What we didn’t know is that often with preeclampsia, the steroid injections can cause the blood pressure to drop temporarily because steroids tend to suppress immune responses, and preeclampsia is theorized by some researchers as an “auto-immune” type issue where the body is attacking the fetus.  I didn’t learn that until much later when I finally had enough presence of mind to do some research.  The Tuesday before Thanksgiving, my blood pressure promptly spiked up again, followed by a resurgence of all of the symptoms that brought me to the emergency room.  The blood pressures were unstable enough to buy me a move back to Labor and Delivery and a visit from the neonatologist to check on how the baby was doing.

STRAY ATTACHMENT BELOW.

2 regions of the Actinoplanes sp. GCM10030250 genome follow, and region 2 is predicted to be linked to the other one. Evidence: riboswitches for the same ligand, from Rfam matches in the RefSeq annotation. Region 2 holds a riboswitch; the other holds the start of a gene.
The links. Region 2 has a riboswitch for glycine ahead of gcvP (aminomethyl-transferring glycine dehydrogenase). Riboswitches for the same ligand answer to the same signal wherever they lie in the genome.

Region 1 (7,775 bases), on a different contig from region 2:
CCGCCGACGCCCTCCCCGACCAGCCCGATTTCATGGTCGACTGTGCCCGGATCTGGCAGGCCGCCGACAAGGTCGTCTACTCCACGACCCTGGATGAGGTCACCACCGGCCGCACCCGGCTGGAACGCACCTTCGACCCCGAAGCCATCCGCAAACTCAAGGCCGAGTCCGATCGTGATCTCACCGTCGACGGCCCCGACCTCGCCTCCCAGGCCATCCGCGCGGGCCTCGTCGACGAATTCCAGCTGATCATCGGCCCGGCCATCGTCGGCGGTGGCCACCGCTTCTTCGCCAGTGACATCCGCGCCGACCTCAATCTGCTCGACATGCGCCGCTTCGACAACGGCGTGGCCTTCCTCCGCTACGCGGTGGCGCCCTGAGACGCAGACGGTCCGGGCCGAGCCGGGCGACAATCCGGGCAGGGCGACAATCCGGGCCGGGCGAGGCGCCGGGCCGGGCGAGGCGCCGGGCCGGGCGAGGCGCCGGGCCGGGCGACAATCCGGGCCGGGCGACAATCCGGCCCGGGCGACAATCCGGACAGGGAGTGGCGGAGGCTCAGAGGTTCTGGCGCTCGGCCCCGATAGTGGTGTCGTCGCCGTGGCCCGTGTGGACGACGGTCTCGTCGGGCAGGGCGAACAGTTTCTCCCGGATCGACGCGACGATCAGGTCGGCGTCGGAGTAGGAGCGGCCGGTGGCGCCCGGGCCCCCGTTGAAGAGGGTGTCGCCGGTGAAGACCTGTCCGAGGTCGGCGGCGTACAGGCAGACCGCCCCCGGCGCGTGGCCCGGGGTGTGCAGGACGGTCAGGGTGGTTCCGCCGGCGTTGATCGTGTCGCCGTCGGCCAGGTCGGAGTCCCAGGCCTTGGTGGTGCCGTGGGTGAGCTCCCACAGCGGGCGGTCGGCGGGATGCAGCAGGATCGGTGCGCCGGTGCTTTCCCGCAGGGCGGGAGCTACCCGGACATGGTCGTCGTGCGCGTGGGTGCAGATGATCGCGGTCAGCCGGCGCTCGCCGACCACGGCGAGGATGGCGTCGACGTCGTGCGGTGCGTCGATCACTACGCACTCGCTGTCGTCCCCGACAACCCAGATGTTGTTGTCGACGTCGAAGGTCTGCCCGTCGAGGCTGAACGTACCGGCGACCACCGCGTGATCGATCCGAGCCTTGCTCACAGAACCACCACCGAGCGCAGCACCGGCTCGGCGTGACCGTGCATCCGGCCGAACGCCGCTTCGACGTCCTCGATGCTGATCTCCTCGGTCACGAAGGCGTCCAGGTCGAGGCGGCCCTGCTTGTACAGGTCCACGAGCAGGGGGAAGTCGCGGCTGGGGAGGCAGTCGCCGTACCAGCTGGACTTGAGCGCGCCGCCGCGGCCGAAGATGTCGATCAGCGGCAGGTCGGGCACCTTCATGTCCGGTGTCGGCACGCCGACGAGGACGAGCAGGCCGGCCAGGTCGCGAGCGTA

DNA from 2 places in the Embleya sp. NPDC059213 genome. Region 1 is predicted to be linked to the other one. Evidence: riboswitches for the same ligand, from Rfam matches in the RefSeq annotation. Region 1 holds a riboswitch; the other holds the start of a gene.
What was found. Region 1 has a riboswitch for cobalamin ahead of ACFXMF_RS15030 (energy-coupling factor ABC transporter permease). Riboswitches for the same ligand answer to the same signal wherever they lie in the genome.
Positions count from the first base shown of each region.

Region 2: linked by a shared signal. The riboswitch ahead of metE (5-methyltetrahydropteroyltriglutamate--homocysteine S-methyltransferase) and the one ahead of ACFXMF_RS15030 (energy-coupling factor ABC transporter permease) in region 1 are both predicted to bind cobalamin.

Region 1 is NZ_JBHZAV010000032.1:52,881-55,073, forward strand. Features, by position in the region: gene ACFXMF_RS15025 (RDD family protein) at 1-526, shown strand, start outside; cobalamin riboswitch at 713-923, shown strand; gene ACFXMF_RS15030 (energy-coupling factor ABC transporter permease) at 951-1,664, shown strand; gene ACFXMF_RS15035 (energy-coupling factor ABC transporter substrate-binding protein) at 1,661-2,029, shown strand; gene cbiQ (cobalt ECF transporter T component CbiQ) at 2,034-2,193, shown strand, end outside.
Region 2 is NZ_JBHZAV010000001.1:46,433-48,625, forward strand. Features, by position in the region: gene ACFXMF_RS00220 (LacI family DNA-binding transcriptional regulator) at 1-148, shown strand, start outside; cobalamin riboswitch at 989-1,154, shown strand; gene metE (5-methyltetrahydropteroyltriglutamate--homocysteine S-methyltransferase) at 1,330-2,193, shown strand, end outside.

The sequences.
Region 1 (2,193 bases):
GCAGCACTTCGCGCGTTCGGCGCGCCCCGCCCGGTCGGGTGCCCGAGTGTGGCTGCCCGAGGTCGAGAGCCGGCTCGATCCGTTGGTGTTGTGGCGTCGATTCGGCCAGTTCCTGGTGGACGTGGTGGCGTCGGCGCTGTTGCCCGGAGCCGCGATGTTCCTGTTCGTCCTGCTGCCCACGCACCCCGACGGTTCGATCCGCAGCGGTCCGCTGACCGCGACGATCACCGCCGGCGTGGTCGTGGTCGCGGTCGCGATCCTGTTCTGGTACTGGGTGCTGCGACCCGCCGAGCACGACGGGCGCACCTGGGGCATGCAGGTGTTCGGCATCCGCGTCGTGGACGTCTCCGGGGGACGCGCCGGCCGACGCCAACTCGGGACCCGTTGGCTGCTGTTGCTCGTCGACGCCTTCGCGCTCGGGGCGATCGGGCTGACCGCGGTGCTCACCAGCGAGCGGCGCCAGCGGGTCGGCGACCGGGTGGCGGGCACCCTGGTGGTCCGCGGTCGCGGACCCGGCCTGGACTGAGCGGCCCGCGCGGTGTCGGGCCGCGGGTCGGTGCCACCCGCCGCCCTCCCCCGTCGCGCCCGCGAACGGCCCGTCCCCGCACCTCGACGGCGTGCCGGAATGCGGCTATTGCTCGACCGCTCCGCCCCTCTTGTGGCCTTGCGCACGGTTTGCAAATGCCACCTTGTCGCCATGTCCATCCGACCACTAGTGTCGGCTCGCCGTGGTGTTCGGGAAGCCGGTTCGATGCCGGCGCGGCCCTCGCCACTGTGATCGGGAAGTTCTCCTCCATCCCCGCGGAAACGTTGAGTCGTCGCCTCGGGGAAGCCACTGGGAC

The news wasn’t good.

 

The baby had gone from a “50 percentile” in growth (which is good – not too big, not too small) to a “25th percentile” in the short time since her growth had been measured last.  The neonatologist explained that my baby’s growth was slowing because the preeclampsia was keeping blood flow from getting to her.  He said that we are probably at a point where she would be better off outside of me than remaining in the womb.  We were terrified.  The doctor went on to explain that with his wife, once she reached 28 weeks in her pregnancy, “I was able to relax” he said, because he knew the baby would be “fine” at that point.  Babies at 29 weeks would “need some extra support”, but statistically “do great”.

 

Oh, well then, it should be fine, right?